Comprehensive Exam

The comprehensive exam is the second major component of the curriculum and instruction doctoral degree. Learn more about the exam and how to adequately prepare.


The comprehensive examination is a written and oral examination given to curriculum and instruction students to ascertain their ability to apply acquired knowledge and skills.

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The comprehensive examination covers three major areas in the program:

  • foundations/curriculum and instruction
  • focus studies
  • research

Exams are usually taken in the semester following the completion of all coursework and planned in a face-to-face meeting with the doctoral committee. At that meeting, a comprehensive exam scheduling form is completed to identify:

  • who will author each set of questions
  • who will be the second reader
  • what kind of exam it will be
  • the dates for these exams to take place

Committee members are often chosen to write and/or be second readers, but non-committee members may be chosen as well. It is the student’s responsibility to gain permission from each author and second reader in advance of the exam.


The following tips and information will help you prepare for the exam:

  • Meet with the committee to determine formats, dates, authors, and second readers for the three exams.
  • Only curriculum and instruction resident faculty and those who are qualified in the area can write questions unless you are teamed with faculty.
  • The sit down exam takes place in a room with a computer and no materials
  • You have 8 hours to complete the exam. Go to the Teaching and Learning Department office for help with arranging a room and computer.  
  • The take home exam occurs over a two week period. The writer of the question e-mails you the exam question on the start date and time. You e-mail back your answer to the writer and second reader.
  • You are allowed 16 weeks (four months) to complete all three exams and must be registered for three units in one of the included terms.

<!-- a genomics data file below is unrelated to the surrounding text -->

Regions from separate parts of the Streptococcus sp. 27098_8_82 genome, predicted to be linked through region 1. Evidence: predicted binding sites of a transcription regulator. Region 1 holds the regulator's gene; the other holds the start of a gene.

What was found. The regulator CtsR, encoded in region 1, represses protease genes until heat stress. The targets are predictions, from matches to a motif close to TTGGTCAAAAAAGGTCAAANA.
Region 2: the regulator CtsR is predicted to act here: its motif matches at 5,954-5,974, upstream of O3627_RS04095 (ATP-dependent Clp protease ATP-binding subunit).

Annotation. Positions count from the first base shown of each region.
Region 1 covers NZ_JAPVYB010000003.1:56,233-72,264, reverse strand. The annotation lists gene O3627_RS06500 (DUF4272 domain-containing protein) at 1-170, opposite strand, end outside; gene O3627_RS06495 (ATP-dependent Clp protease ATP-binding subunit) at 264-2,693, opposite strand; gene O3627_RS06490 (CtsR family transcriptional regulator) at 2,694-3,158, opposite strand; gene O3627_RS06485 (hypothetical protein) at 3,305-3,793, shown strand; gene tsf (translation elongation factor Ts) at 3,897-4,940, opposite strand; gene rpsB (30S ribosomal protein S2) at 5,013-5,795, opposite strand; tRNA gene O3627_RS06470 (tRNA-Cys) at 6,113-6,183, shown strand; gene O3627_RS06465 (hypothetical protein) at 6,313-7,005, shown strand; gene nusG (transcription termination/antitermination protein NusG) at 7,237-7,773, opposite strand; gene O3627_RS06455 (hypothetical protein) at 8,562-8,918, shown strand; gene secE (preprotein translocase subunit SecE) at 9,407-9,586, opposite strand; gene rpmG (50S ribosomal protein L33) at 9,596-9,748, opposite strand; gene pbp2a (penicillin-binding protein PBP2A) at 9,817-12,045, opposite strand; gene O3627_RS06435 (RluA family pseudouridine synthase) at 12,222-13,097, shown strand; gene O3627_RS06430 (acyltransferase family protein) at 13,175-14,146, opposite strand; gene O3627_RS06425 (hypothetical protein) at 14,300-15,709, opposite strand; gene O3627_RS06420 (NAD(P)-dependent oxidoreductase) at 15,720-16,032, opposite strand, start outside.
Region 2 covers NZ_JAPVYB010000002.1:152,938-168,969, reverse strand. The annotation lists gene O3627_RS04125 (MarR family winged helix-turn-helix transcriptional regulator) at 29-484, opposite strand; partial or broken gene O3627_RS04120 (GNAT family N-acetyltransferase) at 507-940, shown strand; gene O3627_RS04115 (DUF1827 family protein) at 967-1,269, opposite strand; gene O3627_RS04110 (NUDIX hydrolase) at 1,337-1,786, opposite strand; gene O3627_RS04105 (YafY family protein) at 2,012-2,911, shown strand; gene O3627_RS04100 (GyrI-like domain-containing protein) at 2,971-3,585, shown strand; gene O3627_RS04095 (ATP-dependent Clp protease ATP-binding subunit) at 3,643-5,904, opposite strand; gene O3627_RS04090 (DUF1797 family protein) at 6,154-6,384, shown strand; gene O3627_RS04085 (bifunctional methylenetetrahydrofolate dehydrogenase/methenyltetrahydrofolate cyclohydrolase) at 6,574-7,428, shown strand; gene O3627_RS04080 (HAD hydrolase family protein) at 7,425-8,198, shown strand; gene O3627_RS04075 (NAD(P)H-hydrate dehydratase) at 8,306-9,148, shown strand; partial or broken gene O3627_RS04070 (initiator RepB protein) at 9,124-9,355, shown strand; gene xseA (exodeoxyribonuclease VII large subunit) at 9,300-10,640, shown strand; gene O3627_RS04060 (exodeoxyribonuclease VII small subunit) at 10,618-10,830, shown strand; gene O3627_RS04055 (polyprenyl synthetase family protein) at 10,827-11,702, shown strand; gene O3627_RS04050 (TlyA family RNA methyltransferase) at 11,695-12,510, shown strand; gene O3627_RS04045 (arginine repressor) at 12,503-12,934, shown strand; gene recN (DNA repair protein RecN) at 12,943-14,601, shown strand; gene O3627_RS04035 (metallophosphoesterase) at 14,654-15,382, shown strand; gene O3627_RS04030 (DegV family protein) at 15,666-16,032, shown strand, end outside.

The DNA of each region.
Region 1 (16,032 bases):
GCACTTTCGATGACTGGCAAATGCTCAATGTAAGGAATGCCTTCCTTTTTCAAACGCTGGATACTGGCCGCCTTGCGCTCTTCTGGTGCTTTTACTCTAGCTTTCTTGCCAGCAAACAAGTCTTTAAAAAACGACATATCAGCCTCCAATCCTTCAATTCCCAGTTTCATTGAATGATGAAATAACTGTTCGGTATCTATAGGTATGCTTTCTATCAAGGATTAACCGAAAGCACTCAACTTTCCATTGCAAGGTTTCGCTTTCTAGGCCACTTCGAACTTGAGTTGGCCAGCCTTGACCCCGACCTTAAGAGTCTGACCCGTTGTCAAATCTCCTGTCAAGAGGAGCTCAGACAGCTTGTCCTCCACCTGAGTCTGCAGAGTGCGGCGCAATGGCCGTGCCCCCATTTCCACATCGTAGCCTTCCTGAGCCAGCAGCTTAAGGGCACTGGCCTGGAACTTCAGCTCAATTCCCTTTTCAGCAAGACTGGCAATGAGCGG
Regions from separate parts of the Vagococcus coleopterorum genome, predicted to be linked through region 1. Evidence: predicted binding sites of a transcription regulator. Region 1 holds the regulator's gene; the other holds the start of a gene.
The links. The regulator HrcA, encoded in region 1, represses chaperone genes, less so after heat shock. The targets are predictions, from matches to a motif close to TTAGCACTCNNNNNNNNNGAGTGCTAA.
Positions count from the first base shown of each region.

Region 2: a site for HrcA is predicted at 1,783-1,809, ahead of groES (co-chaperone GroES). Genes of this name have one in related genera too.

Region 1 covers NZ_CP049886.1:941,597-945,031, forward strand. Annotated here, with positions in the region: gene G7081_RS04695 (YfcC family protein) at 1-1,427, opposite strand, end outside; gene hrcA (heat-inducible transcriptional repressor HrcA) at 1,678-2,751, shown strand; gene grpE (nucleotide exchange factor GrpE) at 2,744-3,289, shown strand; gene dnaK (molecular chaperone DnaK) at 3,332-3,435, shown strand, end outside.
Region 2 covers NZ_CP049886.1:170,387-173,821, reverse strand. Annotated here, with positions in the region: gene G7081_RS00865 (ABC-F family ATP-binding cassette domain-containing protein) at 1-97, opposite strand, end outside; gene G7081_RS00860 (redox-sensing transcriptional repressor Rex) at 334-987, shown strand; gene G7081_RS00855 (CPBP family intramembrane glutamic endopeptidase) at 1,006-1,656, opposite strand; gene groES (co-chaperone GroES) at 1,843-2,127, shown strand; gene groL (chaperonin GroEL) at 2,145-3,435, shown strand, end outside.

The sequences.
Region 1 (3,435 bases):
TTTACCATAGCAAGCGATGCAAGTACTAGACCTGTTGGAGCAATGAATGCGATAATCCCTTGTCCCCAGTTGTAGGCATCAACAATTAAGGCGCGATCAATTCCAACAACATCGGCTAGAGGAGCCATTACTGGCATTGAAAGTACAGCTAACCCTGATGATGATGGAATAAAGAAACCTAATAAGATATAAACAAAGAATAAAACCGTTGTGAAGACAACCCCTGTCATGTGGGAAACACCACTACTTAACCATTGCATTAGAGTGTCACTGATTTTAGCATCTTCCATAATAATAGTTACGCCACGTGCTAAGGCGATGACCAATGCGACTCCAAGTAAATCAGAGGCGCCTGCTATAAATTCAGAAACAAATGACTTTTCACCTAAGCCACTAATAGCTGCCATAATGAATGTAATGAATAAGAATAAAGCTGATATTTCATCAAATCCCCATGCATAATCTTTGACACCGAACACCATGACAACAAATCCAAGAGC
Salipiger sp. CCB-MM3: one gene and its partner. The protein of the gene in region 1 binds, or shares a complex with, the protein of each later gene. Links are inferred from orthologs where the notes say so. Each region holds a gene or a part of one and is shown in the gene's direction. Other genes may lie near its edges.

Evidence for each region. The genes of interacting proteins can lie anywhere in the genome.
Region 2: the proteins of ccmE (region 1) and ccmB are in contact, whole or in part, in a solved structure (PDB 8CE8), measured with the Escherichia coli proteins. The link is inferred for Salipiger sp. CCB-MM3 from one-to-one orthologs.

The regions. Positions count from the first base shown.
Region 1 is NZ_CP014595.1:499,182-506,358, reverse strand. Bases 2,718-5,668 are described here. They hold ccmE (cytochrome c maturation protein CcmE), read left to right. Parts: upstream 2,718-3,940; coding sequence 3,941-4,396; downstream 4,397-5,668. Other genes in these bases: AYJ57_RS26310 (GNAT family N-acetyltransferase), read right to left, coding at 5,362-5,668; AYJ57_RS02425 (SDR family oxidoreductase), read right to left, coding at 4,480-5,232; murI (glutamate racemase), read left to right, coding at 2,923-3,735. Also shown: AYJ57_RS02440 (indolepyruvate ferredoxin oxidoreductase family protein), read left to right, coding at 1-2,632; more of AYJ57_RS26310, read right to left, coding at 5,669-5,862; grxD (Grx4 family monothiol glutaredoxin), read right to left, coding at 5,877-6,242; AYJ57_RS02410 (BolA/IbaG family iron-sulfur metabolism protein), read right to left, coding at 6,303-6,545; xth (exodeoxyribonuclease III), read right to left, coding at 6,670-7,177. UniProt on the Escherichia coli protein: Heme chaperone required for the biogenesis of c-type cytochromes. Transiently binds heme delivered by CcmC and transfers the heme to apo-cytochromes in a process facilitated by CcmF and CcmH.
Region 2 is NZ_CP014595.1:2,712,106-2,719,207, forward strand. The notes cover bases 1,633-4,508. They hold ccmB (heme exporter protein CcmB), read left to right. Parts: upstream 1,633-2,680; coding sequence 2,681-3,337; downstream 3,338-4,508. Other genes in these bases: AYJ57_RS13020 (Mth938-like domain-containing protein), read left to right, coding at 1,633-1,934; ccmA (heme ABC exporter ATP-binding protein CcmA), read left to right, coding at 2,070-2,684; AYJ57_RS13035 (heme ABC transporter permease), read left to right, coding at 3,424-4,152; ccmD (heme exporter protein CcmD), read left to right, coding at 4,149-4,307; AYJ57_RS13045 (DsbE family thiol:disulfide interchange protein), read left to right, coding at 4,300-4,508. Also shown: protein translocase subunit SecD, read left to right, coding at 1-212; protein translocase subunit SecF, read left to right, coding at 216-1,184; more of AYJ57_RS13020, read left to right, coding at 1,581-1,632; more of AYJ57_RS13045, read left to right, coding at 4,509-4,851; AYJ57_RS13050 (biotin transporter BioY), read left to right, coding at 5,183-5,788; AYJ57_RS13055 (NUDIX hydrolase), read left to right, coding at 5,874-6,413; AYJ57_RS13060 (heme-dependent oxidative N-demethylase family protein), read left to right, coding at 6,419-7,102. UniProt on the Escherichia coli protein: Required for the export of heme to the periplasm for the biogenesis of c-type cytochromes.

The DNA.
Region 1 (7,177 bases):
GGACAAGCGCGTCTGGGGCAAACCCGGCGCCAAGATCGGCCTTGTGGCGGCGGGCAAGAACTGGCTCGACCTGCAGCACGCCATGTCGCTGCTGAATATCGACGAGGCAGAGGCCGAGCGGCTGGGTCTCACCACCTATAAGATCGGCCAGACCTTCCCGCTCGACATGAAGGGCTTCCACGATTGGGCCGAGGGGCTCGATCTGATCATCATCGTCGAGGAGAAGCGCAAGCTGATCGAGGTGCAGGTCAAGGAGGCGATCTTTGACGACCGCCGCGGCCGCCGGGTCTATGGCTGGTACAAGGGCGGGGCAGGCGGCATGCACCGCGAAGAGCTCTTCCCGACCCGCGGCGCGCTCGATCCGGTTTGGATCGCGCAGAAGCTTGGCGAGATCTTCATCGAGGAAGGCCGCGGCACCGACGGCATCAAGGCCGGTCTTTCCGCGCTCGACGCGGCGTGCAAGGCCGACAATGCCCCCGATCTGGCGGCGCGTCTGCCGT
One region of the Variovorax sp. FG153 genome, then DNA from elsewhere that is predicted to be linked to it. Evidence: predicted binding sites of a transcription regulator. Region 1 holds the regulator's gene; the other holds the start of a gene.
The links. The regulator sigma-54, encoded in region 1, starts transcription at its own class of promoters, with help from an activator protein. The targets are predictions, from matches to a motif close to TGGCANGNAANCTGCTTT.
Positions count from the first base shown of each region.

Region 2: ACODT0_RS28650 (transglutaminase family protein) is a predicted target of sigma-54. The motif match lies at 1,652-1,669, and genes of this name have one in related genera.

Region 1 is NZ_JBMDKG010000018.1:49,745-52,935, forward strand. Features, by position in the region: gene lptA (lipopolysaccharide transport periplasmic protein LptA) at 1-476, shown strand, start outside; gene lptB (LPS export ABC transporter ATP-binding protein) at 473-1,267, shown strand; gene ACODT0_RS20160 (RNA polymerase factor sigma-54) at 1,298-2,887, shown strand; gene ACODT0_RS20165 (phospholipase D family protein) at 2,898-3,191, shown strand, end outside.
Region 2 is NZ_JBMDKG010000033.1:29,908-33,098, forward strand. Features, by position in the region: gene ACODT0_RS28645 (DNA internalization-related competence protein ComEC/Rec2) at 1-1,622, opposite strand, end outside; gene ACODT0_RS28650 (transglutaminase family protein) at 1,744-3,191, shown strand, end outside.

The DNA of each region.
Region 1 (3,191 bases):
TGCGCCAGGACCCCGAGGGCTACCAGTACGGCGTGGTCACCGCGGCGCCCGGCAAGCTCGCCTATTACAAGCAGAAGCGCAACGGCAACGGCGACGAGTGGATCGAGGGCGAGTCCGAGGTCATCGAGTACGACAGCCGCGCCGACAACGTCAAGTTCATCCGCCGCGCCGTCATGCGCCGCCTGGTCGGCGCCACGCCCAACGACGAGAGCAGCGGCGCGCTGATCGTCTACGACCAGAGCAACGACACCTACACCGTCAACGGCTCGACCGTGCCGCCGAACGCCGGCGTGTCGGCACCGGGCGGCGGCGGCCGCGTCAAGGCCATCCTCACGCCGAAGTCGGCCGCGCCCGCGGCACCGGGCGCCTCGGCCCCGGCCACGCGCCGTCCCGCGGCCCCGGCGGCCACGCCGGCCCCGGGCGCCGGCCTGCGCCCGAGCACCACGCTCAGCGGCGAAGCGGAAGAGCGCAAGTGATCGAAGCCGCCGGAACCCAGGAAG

The Examination

Each of the three areas may address questions related to:

  • history and philosophy
  • concepts and interpretation
  • applications and problem solving

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Three examples of the foundations/curriculum exam

1. Given the current policies and laws of the country and your state, explain the common structures and elements of curriculum in your school system. How are Dewey, Tyler, and one other thinker of your choice represented in the curriculum and instruction and in what ways would you recommend that these thinkers be more or less represented?

2. Trace the history of two curriculum theories (humanism and pragmatism), identifying the major thinkers for each, the basic tenants of each, and show how each are alike and different in their basic characteristics. If found in the curriculum of a school today, what would each look like in terms of broad themes, approaches, and philosophical underpinnings?

3. You have been asked to develop a sequence of professional training workshops in literacy acquisition for an elementary school district which has a high percentage of students from minority cultures and many low SES students as well. What bodies of literature constitute the core of knowledge from which you would draw in developing this curriculum? What conceptual framework do you bring to this development process and how is this framework revealed in the curriculum you would develop? (Do not develop the actual curriculum in response to this question.) In your response make clear what paradigmatic perspective you are using, which curriculum theorists you are drawing on, and what role critical inquiry plays in this discussion.

Four examples of the research comprehensive exam

1. Present as thoroughly as possible three paradigms for research (traditional positivism, logical positivism, and interpretive) by explaining each perspective’s history, earliest thinkers, and any associated schools of thought, and how each paradigm defines ontology, epistemology, causality, generalizability, and validity.

2. Compare and contrast the epistemological perspectives of Bacon or Hume, Carnap or Popper, and Dilthey or Husserl. Show how each would design a research study including purpose, problem/questions, methods, data collection, and data analysis.

3. Examining the research study in the article provided, carefully identify and critically analyze the methodology, methods, sampling, data collection, analysis, and interpretation. Be detailed in your response.

4. Using an outline format, carefully present your dissertation study from methodology to analysis. In using a full narrative format, show how, by reformulating your study question, your dissertation study would be designed using an opposite paradigm.

Post exam

The following are statuses and options available to you after the exam:

  • conditional pass: conditions are provided
  • fail: one more chance is allowed but not in same term (for part failed only)
  • obtain questions from authors/readers to prepare an oral presentation
  • oral meeting may be used for dissertation status review or proposal meeting